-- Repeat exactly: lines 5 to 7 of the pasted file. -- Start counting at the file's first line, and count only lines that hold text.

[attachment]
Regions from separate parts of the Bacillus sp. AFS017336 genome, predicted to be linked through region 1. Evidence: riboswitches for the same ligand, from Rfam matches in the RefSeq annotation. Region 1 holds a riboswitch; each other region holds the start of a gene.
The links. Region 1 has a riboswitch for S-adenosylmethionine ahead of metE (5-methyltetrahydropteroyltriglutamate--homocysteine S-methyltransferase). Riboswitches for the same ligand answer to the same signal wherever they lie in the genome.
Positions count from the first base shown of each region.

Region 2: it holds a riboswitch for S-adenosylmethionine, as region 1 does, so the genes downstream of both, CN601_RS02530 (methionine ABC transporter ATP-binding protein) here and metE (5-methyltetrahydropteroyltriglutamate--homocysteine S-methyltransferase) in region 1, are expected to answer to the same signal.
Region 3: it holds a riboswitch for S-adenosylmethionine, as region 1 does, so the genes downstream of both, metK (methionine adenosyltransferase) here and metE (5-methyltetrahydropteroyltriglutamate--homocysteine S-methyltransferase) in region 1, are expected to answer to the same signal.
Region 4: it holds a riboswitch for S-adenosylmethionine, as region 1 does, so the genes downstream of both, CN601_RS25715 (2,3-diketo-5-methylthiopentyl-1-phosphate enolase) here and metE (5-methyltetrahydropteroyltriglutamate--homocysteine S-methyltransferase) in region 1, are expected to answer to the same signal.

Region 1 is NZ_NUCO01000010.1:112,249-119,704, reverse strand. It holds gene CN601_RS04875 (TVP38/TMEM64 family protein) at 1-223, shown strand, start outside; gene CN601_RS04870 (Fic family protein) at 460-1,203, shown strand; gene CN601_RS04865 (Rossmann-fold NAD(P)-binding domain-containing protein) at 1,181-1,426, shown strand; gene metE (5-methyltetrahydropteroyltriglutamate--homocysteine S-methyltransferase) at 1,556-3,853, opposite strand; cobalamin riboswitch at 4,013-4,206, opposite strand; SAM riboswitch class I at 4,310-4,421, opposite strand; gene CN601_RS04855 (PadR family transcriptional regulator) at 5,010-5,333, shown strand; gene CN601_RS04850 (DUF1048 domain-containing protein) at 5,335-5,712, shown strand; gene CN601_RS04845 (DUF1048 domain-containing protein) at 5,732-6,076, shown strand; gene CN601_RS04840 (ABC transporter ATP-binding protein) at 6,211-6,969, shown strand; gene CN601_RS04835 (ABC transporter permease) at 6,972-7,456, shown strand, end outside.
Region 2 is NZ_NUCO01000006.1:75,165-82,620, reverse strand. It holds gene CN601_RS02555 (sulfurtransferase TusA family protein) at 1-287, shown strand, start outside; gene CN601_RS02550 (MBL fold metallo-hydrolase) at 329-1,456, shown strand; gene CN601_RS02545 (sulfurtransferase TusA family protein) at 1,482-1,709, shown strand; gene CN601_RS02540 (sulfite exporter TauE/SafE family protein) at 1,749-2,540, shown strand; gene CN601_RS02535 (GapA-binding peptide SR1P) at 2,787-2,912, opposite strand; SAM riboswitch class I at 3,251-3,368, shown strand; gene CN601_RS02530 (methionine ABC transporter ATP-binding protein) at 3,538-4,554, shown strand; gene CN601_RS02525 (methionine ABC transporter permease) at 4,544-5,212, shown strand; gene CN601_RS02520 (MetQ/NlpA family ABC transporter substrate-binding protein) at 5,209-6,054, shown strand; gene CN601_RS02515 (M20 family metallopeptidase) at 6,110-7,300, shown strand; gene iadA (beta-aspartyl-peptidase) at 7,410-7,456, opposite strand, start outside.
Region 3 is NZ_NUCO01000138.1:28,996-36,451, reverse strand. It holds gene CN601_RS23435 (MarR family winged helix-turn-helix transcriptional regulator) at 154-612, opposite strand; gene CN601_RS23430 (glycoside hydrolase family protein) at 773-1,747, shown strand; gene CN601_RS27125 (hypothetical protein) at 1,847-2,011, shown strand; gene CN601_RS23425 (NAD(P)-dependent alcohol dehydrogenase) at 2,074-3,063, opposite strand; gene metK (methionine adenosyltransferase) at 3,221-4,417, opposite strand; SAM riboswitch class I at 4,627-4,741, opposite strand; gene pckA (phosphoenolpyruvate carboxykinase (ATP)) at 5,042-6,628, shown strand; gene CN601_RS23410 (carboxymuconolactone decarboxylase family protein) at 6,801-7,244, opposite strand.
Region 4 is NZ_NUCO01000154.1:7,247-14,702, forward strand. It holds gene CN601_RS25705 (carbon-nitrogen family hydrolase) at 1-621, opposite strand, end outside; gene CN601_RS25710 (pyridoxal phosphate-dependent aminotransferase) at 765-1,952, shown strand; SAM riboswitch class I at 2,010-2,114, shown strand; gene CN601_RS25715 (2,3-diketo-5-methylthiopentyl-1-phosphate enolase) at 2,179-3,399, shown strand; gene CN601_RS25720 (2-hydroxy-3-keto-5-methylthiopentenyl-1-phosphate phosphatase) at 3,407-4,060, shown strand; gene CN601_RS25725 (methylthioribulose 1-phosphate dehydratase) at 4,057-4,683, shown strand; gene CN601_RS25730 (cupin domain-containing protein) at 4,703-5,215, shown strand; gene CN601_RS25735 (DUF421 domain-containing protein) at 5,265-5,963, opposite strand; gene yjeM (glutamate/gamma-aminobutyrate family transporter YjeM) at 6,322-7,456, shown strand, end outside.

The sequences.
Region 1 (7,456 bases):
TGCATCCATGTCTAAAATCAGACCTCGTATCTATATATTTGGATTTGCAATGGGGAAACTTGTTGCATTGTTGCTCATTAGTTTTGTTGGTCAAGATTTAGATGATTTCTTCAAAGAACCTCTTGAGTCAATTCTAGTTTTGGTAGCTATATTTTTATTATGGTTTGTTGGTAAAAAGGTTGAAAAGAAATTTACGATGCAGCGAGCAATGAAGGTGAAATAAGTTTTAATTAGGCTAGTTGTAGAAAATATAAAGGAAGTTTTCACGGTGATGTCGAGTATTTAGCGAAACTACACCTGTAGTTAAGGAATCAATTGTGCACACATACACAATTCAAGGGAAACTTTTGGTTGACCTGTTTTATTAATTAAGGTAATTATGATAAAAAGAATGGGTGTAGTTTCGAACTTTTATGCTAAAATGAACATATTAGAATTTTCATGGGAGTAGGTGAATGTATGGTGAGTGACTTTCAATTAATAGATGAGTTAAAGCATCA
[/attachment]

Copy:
Region 3: it holds a riboswitch for S-adenosylmethionine, as region 1 does, so the genes downstream of both, metK (methionine adenosyltransferase) here and metE (5-methyltetrahydropteroyltriglutamate--homocysteine S-methyltransferase) in region 1, are expected to answer to the same signal.
Region 4: it holds a riboswitch for S-adenosylmethionine, as region 1 does, so the genes downstream of both, CN601_RS25715 (2,3-diketo-5-methylthiopentyl-1-phosphate enolase) here and metE (5-methyltetrahydropteroyltriglutamate--homocysteine S-methyltransferase) in region 1, are expected to answer to the same signal.

Region 1 is NZ_NUCO01000010.1:112,249-119,704, reverse strand. It holds gene CN601_RS04875 (TVP38/TMEM64 family protein) at 1-223, shown strand, start outside; gene CN601_RS04870 (Fic family protein) at 460-1,203, shown strand; gene CN601_RS04865 (Rossmann-fold NAD(P)-binding domain-containing protein) at 1,181-1,426, shown strand; gene metE (5-methyltetrahydropteroyltriglutamate--homocysteine S-methyltransferase) at 1,556-3,853, opposite strand; cobalamin riboswitch at 4,013-4,206, opposite strand; SAM riboswitch class I at 4,310-4,421, opposite strand; gene CN601_RS04855 (PadR family transcriptional regulator) at 5,010-5,333, shown strand; gene CN601_RS04850 (DUF1048 domain-containing protein) at 5,335-5,712, shown strand; gene CN601_RS04845 (DUF1048 domain-containing protein) at 5,732-6,076, shown strand; gene CN601_RS04840 (ABC transporter ATP-binding protein) at 6,211-6,969, shown strand; gene CN601_RS04835 (ABC transporter permease) at 6,972-7,456, shown strand, end outside.